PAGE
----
What kinds of lessons do you hope the public takes away from the research?
DH: That this kind of information really is there in the fossils, if you are careful about it. The public seems happy with the idea that we can extract information from fossils about things like size or physical traits like speed, but still seem to regard any statements about the behaviour of extinct species as purely speculative and while there are some wild statements out there, we can piece together quite a bit from some specimens.
PJ: [David]- you actually named our mascot, Charlie the Monkey in an early PeerJ competition. What most interests you about PeerJ and Open Access publishing?
DH: I do a lot of outreach work to try and make information and ideas accessible to the public, and obviously having that backed by research that interested people can easily access makes all the difference for the original papers to be freely available.
PJ: One of the interesting aspects of your story is that you received ‘crowdfunded’ support from a variety of individuals on the experiment.com web site. How did that work for you?
DH: Crowdfunding is certainly something that seems to be taking off in various forms for all kinds of projects where people are sourcing funds from the public to complete projects. It is also becoming established in the sciences with projects becoming funded this way. In this case I was lucky enough to get the required funds to travel to Canada and carry out the research, and reported back to my sponsors with various reports and updates through the process of the research and write up. I felt it was critical to the funding process that the eventual paper be published though an OA journal. If the public is paying for the research they should be able to see it, and while it would always have been possible to share printed copies or PDFs with backers, obviously making it as widely available and literally open makes sense for a project that is intimately tied to engagement with the public.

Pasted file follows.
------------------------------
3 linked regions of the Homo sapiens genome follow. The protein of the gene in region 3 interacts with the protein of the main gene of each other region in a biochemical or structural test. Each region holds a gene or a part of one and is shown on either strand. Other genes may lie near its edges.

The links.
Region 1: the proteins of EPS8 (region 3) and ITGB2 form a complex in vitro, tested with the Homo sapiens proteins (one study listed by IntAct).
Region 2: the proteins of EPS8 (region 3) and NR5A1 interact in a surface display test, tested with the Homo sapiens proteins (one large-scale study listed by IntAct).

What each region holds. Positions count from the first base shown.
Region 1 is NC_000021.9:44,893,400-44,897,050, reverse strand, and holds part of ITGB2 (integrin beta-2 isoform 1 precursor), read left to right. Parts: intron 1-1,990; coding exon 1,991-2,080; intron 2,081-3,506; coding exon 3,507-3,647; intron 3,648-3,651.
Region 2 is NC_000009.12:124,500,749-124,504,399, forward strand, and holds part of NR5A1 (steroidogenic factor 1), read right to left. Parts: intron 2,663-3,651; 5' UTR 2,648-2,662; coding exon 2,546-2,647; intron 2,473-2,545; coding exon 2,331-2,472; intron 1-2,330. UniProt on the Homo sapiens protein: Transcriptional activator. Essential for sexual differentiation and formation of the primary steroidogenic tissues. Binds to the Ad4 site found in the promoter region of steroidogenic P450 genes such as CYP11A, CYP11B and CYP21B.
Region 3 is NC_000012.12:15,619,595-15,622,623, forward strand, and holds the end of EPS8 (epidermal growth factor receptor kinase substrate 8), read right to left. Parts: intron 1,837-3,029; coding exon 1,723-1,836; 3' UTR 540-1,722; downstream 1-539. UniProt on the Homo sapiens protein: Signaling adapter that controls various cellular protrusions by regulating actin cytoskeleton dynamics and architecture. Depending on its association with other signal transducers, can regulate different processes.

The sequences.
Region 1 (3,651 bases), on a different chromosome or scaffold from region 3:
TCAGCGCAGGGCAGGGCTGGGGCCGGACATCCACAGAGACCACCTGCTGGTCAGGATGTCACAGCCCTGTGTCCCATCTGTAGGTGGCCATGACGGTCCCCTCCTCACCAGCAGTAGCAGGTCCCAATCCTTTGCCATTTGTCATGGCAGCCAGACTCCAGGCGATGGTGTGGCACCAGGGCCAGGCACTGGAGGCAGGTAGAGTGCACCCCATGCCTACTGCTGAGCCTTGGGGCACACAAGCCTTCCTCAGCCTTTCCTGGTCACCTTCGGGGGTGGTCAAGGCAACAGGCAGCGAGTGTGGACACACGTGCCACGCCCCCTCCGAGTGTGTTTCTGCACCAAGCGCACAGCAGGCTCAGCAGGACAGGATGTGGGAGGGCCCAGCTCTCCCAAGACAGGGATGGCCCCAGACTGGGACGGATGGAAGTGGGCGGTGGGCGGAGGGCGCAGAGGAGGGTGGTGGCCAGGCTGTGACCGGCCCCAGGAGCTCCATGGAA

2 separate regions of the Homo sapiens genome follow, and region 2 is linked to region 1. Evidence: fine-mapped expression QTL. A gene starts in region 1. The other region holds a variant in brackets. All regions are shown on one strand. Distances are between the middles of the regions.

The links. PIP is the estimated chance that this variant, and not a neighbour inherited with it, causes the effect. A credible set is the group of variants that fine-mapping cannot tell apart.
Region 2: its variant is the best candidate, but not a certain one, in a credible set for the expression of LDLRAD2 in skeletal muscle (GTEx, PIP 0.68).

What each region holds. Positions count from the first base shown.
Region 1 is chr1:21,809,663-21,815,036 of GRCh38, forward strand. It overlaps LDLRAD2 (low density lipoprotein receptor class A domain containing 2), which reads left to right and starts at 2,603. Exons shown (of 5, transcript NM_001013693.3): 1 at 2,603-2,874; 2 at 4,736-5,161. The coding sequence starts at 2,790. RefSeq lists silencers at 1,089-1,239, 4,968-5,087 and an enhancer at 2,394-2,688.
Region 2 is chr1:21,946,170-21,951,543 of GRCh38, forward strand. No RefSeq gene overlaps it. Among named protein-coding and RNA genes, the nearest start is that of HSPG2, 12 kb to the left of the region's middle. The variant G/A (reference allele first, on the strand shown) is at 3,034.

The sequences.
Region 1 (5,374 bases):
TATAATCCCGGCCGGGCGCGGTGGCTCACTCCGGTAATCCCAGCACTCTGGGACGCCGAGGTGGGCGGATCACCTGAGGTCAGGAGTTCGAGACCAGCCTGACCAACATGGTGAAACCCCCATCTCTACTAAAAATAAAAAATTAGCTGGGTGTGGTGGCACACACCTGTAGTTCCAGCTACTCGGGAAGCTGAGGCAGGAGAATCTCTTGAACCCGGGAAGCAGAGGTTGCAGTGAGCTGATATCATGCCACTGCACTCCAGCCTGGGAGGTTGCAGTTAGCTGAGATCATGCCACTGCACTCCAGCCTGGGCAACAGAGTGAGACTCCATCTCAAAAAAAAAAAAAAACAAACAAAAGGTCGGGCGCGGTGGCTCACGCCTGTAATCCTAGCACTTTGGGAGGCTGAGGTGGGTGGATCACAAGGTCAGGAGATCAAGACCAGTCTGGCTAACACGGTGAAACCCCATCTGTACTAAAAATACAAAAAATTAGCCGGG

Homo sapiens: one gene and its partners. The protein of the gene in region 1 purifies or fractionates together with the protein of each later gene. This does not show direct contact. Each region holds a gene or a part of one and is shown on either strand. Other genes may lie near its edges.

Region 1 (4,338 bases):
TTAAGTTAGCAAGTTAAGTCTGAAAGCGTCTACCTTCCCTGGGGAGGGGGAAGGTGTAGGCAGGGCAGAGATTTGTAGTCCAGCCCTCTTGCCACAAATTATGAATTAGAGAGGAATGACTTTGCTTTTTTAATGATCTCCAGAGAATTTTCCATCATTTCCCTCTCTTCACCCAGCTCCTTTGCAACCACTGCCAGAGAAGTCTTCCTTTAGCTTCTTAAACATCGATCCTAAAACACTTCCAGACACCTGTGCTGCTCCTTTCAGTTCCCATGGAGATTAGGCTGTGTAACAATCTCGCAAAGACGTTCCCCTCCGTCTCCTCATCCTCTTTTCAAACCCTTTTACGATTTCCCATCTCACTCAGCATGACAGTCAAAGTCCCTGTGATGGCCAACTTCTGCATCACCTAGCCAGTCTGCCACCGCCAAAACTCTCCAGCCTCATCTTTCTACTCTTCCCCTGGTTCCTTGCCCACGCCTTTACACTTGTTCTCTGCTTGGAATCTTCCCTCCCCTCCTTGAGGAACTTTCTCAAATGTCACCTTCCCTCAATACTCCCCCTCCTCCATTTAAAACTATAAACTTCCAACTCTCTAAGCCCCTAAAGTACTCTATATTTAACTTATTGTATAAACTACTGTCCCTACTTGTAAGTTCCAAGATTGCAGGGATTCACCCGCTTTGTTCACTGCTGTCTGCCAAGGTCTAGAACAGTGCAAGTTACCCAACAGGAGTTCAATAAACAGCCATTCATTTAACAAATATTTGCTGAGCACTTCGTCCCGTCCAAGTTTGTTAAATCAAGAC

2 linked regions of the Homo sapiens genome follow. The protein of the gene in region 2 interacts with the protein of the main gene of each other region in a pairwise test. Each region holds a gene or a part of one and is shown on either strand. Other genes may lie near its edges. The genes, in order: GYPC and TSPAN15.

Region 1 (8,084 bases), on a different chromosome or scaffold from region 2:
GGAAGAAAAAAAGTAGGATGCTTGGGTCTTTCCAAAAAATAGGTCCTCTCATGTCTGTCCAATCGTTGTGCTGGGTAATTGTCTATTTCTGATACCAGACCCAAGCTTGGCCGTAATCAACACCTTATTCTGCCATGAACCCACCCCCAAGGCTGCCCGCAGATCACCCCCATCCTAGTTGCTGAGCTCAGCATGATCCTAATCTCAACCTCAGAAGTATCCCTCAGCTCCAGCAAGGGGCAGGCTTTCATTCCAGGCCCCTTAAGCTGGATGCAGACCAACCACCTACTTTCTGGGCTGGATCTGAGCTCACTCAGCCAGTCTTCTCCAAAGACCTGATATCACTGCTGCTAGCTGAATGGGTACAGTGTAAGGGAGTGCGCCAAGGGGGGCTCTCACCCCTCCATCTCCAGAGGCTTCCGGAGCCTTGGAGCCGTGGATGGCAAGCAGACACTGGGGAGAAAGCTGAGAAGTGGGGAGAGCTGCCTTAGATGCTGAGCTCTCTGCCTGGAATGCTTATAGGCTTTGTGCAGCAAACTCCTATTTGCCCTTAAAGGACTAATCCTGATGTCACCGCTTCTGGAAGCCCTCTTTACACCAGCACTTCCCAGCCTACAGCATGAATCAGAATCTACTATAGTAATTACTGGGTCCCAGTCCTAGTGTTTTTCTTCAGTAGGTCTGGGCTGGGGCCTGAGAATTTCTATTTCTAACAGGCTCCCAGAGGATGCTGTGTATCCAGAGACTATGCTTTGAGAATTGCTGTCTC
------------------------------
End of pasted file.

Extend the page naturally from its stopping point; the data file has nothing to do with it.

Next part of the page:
PJ: Do you have any anecdotes about this research?
DT: I expected to see face-biting injuries but was surprised by their number and extent. Clearly this animal had a rough life and as evidenced by its immaturity, a short one.
The specimen was a delight to prepare. A real cool aspect of the preparation work was working with the skull pieces broken apart by the biting of a scavenging tyrannosaur, carefully clean all the silt out of every nook and cranny and then be able to fit them back together perfectly some 76 million years later.
PJ: What kinds of lessons do you hope the public takes away from the research?
DT: I would hope that the public will learn that studying disease and injuries, particularly premortem trauma, in dinosaur specimens like the Daspletosaurus, can provide valuable and intriguing insights into dinosaur lifestyles and behavior. Tyrannosaurs were pugnacious animals and regularly bit each on the head creating wounds. But what we see today only the wounds to the bones. What of the skin and underlying soft tissues? Those must have been severely lacerated too. The fact they engaged in these behaviors tells us they could certainly land killing bites on their prey. There is much debate about tyrannosaurs being active predators only or only scavengers. The truth is somewhere in between. The Daspletosaurus confirms an instance of scavenging, but the repeated occurrences of face-biting injuries shows they seriously bit living animals too.
PJ: Would you submit again, and would you recommend that your colleagues submit?
DH: A second paper has already been submitted from this project. While in Canada working on the tyrannosaur I was invited to look at a pterosaur the museum held that had not been worked on before and spotted some neat things, so that is now being produced as a second paper.